When choosing a knob for your guitar, it’s not just about picking a style that you like.  It’s about whether it will fit your guitar or bass properly. The shaft on your control comes in two common styles.  Either a splined (sometimes called knurled) split shaft or a solid shaft.

Split shaft knobs come in two versions, both are 6mm in diameter and only differ in the number of splines.  Either a coarse spline that is usually found on import potentiometers (often abbreviated as “pots“) or fine spline found on US CTS pots.   Almost all press-on knobs that fit coarse 18-spline pot shafts won’t fit fine 24-spline shafts, and vice versa. NEVER pinch the control shaft with pliers to make a knob fit.  This can cause the split shaft to break.

Coarse spline control and knobIf you count the splines on a coarse knob you will have a total of 18 splines.  If you count them on the pot, there are 8 on each side of the split (16 total).  

Fine Spline control and knobFine spline knobs have 24 splines, and the pot has 10 on each side of the split (20 total).   It is easier to count the splines on the control than on the knob.  

Universal Fit strat knobSome strat knobs are universal fit and will fit both coarse and fine spline pots.  These knobs don’t have splines and are made with just the right diameter that the splines on the pot will make their own path.  

Dome knob and solid shaft examplesMost dome knobs use a set screw to secure the knob to a solid shaft.  These are available to fit two shaft diameters; 6mm or a 1/4″.

The 6mm solid shaft knob will fit coarse spline, fine spline and a 6mm solid shaft. 6mm is a common size for import guitars.  When installing a 6mm solid shaft knob on a split shaft pot you want to tighten the set screw in line with the split.  Tightening the set screw perpendicular to the split will compress the shaft and cause the knob to come loose. 

Correct position for a set screw on a split shaft control

1/4″ will fit only solid shaft pots normally found on US/Mexican Fender Telecaster® guitars.  Fitting a 1/4″ shaft domed knob on a split shaft control o the smaller 6mm shaft will cause your knob to spin off center.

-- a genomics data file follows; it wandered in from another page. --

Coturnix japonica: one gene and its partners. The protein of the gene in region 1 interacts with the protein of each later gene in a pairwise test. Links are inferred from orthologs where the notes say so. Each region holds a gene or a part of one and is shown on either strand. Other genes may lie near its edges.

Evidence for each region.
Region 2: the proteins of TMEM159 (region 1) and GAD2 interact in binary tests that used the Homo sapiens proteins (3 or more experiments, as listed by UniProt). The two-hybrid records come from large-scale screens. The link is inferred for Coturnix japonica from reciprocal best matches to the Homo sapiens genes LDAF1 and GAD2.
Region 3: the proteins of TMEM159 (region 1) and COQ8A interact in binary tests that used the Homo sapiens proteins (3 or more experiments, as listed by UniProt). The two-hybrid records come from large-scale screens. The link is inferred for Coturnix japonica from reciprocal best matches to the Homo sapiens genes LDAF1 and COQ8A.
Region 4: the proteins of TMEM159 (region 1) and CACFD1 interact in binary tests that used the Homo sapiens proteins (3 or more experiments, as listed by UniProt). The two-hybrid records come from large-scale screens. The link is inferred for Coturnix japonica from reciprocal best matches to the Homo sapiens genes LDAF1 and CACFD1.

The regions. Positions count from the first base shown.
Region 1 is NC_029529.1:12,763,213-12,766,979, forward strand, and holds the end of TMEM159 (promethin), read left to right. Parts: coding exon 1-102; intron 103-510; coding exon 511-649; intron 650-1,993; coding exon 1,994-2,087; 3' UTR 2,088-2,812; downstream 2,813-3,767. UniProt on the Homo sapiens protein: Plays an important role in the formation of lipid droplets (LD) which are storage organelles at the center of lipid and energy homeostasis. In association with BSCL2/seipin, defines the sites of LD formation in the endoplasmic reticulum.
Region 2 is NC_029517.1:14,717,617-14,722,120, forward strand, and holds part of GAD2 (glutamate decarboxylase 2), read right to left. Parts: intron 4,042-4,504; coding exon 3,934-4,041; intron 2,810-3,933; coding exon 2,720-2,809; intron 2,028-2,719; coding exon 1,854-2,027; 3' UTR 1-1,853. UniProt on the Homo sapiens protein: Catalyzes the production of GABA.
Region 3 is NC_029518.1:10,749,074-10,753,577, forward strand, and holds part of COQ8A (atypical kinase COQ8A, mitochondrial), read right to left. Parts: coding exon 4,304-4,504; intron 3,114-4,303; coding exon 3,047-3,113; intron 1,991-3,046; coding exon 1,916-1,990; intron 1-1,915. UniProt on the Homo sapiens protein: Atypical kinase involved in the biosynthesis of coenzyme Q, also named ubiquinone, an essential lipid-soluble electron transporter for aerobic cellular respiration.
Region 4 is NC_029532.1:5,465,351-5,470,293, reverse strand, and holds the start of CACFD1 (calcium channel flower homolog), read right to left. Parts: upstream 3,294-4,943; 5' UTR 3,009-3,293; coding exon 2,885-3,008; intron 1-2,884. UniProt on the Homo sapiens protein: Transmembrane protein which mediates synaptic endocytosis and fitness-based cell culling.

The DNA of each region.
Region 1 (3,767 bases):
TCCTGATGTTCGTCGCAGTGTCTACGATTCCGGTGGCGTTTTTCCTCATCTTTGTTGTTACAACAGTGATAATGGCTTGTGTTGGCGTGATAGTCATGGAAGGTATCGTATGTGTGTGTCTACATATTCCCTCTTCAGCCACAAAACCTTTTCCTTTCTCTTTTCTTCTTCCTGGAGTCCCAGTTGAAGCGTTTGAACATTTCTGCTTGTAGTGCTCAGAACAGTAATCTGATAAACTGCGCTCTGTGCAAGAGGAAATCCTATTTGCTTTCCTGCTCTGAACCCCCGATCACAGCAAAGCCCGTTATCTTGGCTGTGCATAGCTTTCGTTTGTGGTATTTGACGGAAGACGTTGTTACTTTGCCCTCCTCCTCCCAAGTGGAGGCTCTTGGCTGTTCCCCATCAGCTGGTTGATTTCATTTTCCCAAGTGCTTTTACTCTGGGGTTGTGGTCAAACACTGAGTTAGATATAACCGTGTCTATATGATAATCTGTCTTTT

Recessed or Non-recesses knobs


Recessed and non-recessed knob examplesBottom view of difference between recessed and non-recessed knobs.Another consideration when choosing a knob for a Gibson Les Paul® is whether you want vintage style non-recessed knob.   Guitars fitted with this style of knobs will look like the knobs are not pressed on all the way.  They can sit anywhere between 1/8″ to 1/4″ above the guitar body.  These are found on a lot of vintage Gibson guitars and also their historic line of guitars.   On some guitars the knob can look like it is sitting way too high and will need the control lowered to make it look better.   This can be difficult to do on some guitars(ie. Gibson guitars with the PCB).  Here are some examples on a Gibson Historic and a 2010 Gibson Traditional with non-recessed knobs installed.

Gibson Historic with non-recessed knobs

Gibson® Historic with non-recessed knobs.

 

Recessed vs non-recessed knobs on a Gibson 2010 Traditional

Recessed vs non-recessed knobs on a 2010 Gibson® Traditional.  No modification done to the guitar.

We hope you found the information provided here useful.  You will find most of the different styles of knobs available on our website.  If you have question please leave a comment below or send us an email at support.